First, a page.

Photo of Beth Roberts

I’m writing this after getting another ‘all clear’ mammogram result. The fifteenth to be precise. You may wonder why I’ve had so many – one a year since I had primary breast cancer in 2006. Well the first 10 were due to luck – I was on a trial that specified a 10 year follow up. Most women only got 5 years. The last 5 mammograms are because my daughter was diagnosed de Novo in 2015. Neither of us knew what ‘de Novo’ was. Neither of us knew it was possible. De Novo means to be diagnosed with primary and secondary cancer at the same time.

In 2015, my daughter Beth (an early member of METUP-UK) found a lump in her breast and found the gp-diagnosed ‘muscle strain’ was actually cracked and crumbling vertebrae in her neck and spine. Not for her my 2006 inconvenience of a small op, hair loss and alleviating adjuvant chemo nausea by eating toffees. For her it was a 10 hour op to put an artificial vertebra in her neck, another op to replace a crumbling hip, 5 years and 2 months of treatment after treatment that might not slow down the cancer, or might, for a month, 6 months, a year…or two. Then there were the 4 monthly scan results appointments – which, to me, make waiting for a mammogram result seem as insignificant as a trip to the dentist.

So back to my extra 5 mammograms. Well my daughter paid a lot of money for private treatments (5K an injection anyone?) and also for genetic testing. She found she had a BRCA1 gene mutation – an ‘unknown variant’ that has currently not caused enough known mayhem to be yet classified as a breast cancer risk factor. The NHS then allowed me to have a genetic test (but not my other two daughters). I have the same mutation so (out of the kindness of heart of my bc family history clinic nurse and against official policy) I am allowed yearly mammograms.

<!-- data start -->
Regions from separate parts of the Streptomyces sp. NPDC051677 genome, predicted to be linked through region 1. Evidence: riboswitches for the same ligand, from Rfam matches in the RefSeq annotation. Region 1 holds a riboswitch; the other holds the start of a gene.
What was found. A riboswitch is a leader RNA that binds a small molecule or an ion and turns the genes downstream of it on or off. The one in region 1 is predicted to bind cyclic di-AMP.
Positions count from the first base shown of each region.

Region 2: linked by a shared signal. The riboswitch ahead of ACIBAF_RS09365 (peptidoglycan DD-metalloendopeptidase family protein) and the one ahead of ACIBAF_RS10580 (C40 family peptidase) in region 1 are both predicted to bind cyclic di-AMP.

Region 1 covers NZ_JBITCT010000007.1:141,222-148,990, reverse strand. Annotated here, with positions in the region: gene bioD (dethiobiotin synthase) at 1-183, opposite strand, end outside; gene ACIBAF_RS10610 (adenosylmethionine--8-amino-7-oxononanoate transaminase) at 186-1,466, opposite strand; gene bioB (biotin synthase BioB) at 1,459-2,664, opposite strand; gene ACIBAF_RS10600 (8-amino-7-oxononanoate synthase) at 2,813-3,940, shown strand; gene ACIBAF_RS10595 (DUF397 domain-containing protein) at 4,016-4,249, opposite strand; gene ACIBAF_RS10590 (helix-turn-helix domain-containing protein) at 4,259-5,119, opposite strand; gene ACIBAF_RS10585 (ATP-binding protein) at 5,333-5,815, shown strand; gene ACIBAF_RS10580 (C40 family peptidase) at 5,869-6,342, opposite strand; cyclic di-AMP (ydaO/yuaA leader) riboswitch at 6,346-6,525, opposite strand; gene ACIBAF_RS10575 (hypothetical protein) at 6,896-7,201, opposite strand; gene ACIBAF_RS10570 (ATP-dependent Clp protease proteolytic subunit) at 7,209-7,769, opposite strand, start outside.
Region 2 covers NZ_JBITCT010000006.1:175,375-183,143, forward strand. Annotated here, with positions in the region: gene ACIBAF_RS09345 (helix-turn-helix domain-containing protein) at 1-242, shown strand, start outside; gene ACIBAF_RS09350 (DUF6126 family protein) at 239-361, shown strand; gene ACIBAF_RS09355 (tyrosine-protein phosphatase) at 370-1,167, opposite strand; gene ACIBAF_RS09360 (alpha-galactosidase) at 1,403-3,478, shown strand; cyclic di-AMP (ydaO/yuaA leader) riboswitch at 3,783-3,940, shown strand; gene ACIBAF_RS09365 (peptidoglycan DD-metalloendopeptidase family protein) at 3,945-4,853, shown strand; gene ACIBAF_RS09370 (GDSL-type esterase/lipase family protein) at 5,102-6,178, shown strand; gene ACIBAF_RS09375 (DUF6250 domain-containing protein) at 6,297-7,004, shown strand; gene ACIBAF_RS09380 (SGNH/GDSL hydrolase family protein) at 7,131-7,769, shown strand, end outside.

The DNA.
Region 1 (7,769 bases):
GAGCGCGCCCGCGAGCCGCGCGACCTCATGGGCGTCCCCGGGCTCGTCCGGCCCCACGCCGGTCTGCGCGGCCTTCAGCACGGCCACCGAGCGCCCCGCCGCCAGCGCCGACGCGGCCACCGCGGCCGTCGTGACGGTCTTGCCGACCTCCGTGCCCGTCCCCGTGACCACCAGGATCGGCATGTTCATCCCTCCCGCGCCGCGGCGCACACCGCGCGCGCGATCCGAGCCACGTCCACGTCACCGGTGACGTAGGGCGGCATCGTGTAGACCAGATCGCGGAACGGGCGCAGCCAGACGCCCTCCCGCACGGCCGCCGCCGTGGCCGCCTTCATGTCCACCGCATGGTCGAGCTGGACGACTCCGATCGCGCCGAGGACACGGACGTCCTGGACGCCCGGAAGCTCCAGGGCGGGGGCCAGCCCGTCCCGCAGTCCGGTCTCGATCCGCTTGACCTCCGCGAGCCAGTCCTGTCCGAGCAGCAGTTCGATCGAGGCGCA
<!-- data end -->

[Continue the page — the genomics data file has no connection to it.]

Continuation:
All well and good for me you may think. Well maybe, but maybe not. I had a clear mammogram aged 51 and a 2.2cm lump detected by the next mammogram aged 54. My surgeon told me even he would not have been able to feel it for another 9 months. So mammograms are good, yes, because they can save lives and are a lot safer than poking around yourself looking for lumps – my oncologist told me not to bother!

Secondary Breast Cancer InfographicsYet no one, absolutely no NHS consultant, registrar, gp, or nurse, has even once mentioned my 1 in 3 risk of getting secondary breast cancer, let alone told me to look out for any symptoms.

More importantly, for me, I ask what if my daughter had been offered mammograms in 2006 – given that if you have a first degree relative with breast cancer, your risk doubles? What if I had been given a genetic test in 2006 and a kind person against official policy had given my daughter a genetic test? Would she still be alive now? Yes, dear reader, my most beloved eldest daughter Beth Roberts died of secondary breast cancer this June, aged just 46. Given that she was told in 2015 that her mean survival time was 3.4 years, I guess she ‘beat the odds’. Some odds, when, even if beaten, mean so many young women like my daughter are taken from their children, husbands, brothers and sisters, mums and dads long before their time.